As she was paying, the cashier handed her a free promotional calendar.
Sara then set out with the kids, the chocolate coins, the applesauce, the extra pizza, bottle of soda and calendar, and – of course – Mrs. Berman’s green shoes towards Lord & Taylor™.
Sara arrived at Lord & Taylor™ with ample amount of time to return the shoes and bring the children home by six. The shoe department was on the third floor, so Sara decided to take her charges up via the elevator. She piled everyone in to the elevator, and pressed the button. As the door was closing, two of the store’s shelf stockers pushed themselves into the elevator.
Sara broke out into a cold sweat. “The number of people in this elevator exceeds the allowed limit,” she thought to herself.
The doors closed and the elevator began its way up.
Well, Sara was right! Between the second and third floor, the elevator stopped. They were stuck in that elevator for an hour until they got out.
Sara was now an hour late. It seemed as though Mrs. Berman would have to start bath-time without the kids!
Sara showed up at the Berman's door at seven o’clock. She helped settle the kids down, but now Mrs. Berman and Sara had some accounts to settle…
Who receives the six-dollar discount for the chocolate coins?
Who receives the free case of applesauce (a twenty-dollar value)?
Who receives the free slice of pizza and bottle of soda (a $3.50 value)?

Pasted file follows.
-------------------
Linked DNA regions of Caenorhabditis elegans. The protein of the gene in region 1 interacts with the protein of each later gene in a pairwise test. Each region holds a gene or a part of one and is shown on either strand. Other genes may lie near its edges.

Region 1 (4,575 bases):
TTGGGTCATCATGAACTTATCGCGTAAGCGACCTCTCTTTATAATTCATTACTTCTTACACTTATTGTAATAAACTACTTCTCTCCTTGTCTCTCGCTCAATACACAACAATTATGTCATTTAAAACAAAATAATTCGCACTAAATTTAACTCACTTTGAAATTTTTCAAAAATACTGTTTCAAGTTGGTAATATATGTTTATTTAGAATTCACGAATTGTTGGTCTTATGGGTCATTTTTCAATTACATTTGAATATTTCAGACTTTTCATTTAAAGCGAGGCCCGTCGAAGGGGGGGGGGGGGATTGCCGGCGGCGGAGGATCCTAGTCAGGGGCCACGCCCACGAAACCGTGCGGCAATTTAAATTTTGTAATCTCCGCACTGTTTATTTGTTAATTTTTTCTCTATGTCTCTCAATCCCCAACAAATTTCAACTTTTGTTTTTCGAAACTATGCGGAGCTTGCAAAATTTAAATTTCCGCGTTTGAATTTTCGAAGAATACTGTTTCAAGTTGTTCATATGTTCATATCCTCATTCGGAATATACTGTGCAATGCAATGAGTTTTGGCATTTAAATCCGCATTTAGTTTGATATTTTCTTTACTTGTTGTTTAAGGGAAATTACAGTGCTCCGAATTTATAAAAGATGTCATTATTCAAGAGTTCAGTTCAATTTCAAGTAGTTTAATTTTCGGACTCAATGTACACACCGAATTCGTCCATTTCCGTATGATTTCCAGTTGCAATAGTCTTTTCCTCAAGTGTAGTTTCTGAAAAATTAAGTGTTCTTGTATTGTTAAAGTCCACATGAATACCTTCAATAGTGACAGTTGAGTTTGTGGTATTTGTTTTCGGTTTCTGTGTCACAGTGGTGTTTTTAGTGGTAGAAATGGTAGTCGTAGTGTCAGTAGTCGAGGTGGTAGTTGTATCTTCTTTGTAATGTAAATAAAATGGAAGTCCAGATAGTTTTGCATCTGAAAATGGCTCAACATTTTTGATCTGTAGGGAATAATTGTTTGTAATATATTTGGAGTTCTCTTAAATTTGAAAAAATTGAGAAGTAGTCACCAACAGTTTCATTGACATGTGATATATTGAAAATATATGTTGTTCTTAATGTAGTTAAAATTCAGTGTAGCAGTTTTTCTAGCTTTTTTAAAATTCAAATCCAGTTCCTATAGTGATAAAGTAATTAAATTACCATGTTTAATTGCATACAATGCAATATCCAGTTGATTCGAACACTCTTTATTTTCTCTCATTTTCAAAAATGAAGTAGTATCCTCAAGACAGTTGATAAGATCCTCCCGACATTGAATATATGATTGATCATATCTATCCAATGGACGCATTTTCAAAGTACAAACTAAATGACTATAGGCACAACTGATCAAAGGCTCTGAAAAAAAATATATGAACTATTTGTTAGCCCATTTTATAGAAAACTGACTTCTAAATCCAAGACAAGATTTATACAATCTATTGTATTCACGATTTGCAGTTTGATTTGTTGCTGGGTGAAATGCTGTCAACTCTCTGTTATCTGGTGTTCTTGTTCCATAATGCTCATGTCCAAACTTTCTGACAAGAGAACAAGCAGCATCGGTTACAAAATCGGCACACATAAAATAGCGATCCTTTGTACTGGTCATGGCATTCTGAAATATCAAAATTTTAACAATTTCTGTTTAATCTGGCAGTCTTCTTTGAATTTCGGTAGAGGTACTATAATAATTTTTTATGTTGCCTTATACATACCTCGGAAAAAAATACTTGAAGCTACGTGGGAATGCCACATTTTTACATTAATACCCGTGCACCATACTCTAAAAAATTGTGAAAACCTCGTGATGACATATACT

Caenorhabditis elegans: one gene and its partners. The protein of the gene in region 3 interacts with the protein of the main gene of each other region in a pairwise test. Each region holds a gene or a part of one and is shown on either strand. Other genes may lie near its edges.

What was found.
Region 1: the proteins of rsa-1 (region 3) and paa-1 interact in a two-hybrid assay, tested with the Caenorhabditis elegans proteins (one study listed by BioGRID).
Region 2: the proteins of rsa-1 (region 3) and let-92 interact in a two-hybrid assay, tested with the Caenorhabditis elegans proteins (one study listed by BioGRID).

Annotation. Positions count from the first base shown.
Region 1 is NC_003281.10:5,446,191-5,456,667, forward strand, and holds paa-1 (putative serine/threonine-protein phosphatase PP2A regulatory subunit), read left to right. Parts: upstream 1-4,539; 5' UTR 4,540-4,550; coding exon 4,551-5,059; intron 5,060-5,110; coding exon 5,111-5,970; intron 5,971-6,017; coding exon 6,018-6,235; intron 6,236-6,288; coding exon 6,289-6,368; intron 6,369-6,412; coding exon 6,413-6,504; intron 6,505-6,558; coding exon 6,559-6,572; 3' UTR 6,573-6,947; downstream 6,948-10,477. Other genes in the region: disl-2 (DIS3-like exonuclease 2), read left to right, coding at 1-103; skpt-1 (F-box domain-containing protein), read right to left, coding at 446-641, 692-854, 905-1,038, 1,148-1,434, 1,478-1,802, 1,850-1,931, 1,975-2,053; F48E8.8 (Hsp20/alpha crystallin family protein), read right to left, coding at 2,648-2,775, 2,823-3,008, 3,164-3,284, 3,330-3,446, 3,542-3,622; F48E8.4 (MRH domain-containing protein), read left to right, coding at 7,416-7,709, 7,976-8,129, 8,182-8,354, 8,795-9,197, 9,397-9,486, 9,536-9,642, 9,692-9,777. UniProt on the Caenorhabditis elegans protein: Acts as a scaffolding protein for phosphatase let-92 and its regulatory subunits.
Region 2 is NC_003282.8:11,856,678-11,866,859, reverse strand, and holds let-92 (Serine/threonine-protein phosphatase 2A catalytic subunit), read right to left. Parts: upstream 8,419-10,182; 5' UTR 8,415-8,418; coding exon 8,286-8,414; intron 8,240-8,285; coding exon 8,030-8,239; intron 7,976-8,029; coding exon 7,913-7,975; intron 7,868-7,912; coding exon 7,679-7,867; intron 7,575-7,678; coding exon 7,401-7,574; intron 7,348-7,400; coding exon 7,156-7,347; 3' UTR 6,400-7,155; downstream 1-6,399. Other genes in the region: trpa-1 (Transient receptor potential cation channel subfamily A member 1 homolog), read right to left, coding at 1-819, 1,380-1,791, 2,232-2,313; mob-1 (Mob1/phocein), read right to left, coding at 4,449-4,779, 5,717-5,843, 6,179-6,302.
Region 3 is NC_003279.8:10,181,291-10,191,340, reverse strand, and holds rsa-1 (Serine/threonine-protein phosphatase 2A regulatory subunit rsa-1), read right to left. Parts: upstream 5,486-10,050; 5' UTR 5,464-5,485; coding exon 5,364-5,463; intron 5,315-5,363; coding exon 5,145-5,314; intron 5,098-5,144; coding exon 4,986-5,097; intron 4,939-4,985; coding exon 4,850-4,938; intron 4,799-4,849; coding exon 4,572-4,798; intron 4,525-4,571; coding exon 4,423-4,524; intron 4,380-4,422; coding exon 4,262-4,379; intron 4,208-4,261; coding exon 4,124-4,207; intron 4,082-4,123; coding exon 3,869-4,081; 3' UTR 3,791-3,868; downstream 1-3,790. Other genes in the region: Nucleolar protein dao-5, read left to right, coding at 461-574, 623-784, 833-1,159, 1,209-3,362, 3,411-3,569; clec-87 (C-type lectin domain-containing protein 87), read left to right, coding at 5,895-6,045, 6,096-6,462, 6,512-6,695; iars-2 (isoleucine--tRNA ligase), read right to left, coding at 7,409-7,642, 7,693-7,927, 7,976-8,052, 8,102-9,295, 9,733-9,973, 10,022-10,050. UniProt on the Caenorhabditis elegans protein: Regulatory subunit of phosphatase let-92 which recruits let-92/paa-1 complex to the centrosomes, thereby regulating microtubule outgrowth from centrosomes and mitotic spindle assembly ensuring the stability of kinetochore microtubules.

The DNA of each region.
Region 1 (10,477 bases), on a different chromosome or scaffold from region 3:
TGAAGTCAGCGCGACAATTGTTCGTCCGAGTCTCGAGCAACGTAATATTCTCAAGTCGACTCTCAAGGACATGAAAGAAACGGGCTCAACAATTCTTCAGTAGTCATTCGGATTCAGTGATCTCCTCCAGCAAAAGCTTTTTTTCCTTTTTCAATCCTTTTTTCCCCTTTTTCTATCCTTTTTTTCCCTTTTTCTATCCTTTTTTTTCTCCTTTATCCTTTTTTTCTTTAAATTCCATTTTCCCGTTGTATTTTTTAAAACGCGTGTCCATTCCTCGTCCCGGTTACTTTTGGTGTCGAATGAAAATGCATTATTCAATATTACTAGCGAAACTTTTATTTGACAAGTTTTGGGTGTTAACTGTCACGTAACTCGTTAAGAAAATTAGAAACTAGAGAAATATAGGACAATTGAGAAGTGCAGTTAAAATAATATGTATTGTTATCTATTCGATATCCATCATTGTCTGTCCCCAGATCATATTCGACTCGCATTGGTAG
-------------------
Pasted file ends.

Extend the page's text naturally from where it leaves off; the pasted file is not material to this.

Who receives the promotional calendar?
Who absorbs the eight-dollar loss due to the additional hour for which Sara babysat - Sara, Mrs. Berman, or Lord & Taylor™
What is the law?
Please email us with your comments and answers at firstname.lastname@example.org.
Read next week's issue for the answer!
LAST WEEK’S CASE
Shira is a party planner. She takes care of the food, props, and paper goods for various events and charges a five-hundred dollar fee for her services, in addition to the cost of the supplies. Mrs. Johnson hired Shira to prepare a graduation party for her eighth graders. Shira gives Mrs. Johnson a quote for two-thousand dollars - $1,500 for the supplies, plus her standard five-hundred dollar fee. When placing the order for the goods, the supplier discounts the order by 40% as a “thank you” for her frequent business.
Can Shira keep the difference, or must she pass the discount on to her customer?
What is the law?
The way we view the operation of a party planning business is primarily dependent upon the wording of the advertisements as well as the subsequent dealings with the customers. The business will consequently operate either as a retailer, purchasing the supplies and reselling them to the customer; or as a service provider, purchasing the supplies on behalf of the customer.
If Shira is operating as a retailer, she may purchase the supplies at a discounted price and resell them at any price commensurate with the market value [Bava Metzia Chapter 4].
If, however, Shira is a service provider – merely using her customers’ money (or lending the customer her own money) and purchasing the supplies on their behalf – she must then pass the discount on to her customers. Retaining the 40% discount would be tantamount to pocketing her client’s money illegitimately [Choshen Mishpat 183:9, Ram”a].